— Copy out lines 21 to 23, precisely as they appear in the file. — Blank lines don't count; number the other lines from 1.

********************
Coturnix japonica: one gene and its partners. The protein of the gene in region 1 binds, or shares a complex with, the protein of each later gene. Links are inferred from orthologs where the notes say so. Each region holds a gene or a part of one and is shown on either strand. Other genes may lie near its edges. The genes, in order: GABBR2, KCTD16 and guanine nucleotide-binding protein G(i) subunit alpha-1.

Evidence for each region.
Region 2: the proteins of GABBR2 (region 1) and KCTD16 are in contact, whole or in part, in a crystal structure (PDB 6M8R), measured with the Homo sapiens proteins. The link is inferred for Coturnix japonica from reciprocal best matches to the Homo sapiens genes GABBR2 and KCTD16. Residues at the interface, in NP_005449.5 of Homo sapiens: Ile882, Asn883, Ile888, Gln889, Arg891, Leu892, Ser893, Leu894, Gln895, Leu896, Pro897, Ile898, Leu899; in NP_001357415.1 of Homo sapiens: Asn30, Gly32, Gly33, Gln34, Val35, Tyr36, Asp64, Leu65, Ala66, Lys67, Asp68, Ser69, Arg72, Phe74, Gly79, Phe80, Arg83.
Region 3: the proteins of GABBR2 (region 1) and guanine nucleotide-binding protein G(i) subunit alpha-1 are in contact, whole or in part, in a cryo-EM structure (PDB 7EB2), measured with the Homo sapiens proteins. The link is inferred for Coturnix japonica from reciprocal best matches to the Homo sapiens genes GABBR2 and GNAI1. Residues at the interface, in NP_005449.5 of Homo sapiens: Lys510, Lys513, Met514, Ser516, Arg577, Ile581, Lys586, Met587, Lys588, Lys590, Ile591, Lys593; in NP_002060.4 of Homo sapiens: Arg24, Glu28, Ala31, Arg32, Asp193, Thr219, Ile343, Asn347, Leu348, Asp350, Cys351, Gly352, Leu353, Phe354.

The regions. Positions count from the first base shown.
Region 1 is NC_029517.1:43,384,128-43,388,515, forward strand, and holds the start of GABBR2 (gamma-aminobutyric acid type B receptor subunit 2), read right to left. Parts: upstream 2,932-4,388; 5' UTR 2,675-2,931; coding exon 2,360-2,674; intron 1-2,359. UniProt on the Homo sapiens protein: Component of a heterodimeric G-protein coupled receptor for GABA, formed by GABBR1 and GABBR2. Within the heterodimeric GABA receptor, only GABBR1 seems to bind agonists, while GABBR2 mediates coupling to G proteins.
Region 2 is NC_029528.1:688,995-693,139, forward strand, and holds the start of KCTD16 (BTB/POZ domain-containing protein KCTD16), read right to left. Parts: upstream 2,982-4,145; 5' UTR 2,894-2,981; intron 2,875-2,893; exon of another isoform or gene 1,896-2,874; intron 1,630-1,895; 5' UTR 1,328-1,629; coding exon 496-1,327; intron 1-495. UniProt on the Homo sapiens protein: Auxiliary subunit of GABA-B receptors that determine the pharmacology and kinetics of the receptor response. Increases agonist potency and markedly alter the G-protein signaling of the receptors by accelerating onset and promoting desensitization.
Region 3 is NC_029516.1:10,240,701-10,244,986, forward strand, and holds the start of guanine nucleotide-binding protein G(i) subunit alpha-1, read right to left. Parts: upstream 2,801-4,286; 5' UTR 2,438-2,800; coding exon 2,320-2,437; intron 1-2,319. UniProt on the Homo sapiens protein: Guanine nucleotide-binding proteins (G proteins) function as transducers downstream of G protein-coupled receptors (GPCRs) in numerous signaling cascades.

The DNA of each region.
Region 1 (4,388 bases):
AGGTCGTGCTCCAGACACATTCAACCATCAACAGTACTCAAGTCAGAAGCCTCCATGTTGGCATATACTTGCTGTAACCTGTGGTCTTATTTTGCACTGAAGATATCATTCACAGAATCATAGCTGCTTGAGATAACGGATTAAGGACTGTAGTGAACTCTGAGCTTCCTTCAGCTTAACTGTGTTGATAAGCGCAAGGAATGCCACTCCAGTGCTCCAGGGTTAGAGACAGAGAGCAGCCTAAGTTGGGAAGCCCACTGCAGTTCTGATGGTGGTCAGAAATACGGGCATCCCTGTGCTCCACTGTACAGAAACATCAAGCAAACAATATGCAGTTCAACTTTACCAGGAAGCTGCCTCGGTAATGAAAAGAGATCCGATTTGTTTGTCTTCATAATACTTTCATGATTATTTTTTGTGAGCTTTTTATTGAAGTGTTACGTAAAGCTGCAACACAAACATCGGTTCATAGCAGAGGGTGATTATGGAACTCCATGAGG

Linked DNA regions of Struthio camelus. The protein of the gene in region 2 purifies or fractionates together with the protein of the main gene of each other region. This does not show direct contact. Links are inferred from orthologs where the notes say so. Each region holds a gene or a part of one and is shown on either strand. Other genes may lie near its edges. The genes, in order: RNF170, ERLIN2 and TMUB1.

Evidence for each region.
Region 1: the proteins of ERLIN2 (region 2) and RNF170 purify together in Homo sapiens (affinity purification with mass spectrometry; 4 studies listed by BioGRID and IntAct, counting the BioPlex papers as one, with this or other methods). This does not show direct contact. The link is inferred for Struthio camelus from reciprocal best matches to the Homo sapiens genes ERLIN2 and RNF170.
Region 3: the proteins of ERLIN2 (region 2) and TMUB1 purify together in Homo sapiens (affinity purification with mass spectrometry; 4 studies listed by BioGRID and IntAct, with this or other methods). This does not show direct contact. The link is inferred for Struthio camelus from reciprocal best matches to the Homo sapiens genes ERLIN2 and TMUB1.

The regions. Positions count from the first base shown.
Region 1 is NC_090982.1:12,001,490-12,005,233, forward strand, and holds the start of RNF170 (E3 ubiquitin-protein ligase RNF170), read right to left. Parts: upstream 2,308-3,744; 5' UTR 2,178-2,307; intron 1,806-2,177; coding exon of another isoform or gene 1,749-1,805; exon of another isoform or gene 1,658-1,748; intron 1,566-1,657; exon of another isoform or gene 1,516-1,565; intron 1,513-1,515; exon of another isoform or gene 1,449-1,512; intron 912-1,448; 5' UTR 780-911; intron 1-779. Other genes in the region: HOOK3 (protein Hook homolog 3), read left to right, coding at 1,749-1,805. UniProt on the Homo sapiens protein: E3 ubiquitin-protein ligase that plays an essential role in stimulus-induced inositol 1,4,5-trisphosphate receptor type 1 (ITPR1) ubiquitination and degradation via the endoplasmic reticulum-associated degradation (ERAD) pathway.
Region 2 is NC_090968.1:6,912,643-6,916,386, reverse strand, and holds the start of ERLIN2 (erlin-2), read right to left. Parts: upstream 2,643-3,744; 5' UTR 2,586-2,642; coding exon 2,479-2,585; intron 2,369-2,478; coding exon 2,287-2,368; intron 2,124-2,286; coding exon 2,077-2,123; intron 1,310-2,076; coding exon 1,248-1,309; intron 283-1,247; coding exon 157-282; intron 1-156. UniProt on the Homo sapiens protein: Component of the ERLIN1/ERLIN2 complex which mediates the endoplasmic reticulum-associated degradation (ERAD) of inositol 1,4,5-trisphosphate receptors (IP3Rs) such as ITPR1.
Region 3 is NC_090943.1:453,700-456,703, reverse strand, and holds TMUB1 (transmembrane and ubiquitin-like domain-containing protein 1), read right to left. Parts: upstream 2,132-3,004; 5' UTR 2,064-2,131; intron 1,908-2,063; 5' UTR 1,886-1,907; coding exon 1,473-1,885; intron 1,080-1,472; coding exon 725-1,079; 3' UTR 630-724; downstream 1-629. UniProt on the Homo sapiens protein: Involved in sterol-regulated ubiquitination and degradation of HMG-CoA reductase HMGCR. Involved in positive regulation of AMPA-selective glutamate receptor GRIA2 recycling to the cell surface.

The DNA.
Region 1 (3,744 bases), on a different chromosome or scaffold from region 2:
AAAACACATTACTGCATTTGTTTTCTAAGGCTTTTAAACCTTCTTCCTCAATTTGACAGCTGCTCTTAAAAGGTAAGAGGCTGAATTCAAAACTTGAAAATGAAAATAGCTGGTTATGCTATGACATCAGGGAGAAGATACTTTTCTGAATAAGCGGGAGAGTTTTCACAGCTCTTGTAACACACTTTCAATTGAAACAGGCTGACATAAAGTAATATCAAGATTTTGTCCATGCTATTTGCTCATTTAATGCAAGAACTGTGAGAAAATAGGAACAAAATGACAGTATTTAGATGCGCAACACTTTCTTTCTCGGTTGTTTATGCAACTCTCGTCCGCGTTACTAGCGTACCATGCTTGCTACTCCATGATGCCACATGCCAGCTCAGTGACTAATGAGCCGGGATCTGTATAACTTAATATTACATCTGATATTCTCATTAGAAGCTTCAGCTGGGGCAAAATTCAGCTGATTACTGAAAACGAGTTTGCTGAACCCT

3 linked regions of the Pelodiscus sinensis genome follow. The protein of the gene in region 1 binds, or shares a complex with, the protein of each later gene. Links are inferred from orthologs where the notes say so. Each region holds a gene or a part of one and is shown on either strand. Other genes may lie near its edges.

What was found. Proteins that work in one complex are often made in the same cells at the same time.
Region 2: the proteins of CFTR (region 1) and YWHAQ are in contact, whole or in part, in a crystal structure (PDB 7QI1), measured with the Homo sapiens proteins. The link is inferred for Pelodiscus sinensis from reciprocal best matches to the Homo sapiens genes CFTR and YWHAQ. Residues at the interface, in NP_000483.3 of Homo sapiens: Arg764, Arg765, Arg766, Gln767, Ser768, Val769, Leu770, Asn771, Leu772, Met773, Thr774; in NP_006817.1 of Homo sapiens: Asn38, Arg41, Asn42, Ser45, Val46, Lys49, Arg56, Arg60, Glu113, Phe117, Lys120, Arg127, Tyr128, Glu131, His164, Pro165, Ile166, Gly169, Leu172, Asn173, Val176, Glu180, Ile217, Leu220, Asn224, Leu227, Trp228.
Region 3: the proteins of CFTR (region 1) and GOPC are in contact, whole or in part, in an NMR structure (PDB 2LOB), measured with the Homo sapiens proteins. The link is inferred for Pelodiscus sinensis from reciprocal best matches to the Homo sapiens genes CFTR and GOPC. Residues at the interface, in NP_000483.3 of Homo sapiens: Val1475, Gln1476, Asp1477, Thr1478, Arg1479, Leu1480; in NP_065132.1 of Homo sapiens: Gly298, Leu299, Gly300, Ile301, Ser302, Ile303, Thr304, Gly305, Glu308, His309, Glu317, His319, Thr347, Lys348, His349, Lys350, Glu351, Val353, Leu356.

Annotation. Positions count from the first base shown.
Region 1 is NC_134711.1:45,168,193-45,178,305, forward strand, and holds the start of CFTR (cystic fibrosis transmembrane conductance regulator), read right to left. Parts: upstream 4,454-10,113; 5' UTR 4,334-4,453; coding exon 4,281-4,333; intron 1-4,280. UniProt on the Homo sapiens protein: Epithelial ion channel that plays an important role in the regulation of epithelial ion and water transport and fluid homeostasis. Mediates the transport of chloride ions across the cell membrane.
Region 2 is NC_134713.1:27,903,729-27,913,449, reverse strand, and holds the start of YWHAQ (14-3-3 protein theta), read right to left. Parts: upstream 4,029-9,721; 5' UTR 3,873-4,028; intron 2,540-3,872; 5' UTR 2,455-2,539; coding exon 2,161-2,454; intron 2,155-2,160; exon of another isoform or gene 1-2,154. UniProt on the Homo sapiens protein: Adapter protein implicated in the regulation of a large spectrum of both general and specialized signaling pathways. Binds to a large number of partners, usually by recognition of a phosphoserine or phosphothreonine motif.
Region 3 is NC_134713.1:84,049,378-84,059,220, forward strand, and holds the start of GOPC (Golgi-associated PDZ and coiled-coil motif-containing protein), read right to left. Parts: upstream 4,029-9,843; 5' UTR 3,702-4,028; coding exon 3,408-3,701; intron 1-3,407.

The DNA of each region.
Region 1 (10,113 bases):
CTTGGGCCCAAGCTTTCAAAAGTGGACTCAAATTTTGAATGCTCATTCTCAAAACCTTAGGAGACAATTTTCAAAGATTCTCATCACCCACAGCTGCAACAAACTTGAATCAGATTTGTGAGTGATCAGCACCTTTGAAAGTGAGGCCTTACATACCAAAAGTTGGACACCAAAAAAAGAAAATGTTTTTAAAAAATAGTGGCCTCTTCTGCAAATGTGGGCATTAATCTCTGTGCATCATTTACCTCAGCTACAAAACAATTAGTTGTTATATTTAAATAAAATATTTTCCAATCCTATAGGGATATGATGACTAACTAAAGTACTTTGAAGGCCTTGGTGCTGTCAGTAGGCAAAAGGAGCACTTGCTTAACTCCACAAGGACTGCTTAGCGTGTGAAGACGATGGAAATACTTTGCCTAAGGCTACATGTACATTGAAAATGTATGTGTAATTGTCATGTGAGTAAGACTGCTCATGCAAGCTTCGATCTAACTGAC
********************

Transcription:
Region 1 (3,744 bases), on a different chromosome or scaffold from region 2:
AAAACACATTACTGCATTTGTTTTCTAAGGCTTTTAAACCTTCTTCCTCAATTTGACAGCTGCTCTTAAAAGGTAAGAGGCTGAATTCAAAACTTGAAAATGAAAATAGCTGGTTATGCTATGACATCAGGGAGAAGATACTTTTCTGAATAAGCGGGAGAGTTTTCACAGCTCTTGTAACACACTTTCAATTGAAACAGGCTGACATAAAGTAATATCAAGATTTTGTCCATGCTATTTGCTCATTTAATGCAAGAACTGTGAGAAAATAGGAACAAAATGACAGTATTTAGATGCGCAACACTTTCTTTCTCGGTTGTTTATGCAACTCTCGTCCGCGTTACTAGCGTACCATGCTTGCTACTCCATGATGCCACATGCCAGCTCAGTGACTAATGAGCCGGGATCTGTATAACTTAATATTACATCTGATATTCTCATTAGAAGCTTCAGCTGGGGCAAAATTCAGCTGATTACTGAAAACGAGTTTGCTGAACCCT

3 linked regions of the Pelodiscus sinensis genome follow. The protein of the gene in region 1 binds, or shares a complex with, the protein of each later gene. Links are inferred from orthologs where the notes say so. Each region holds a gene or a part of one and is shown on either strand. Other genes may lie near its edges.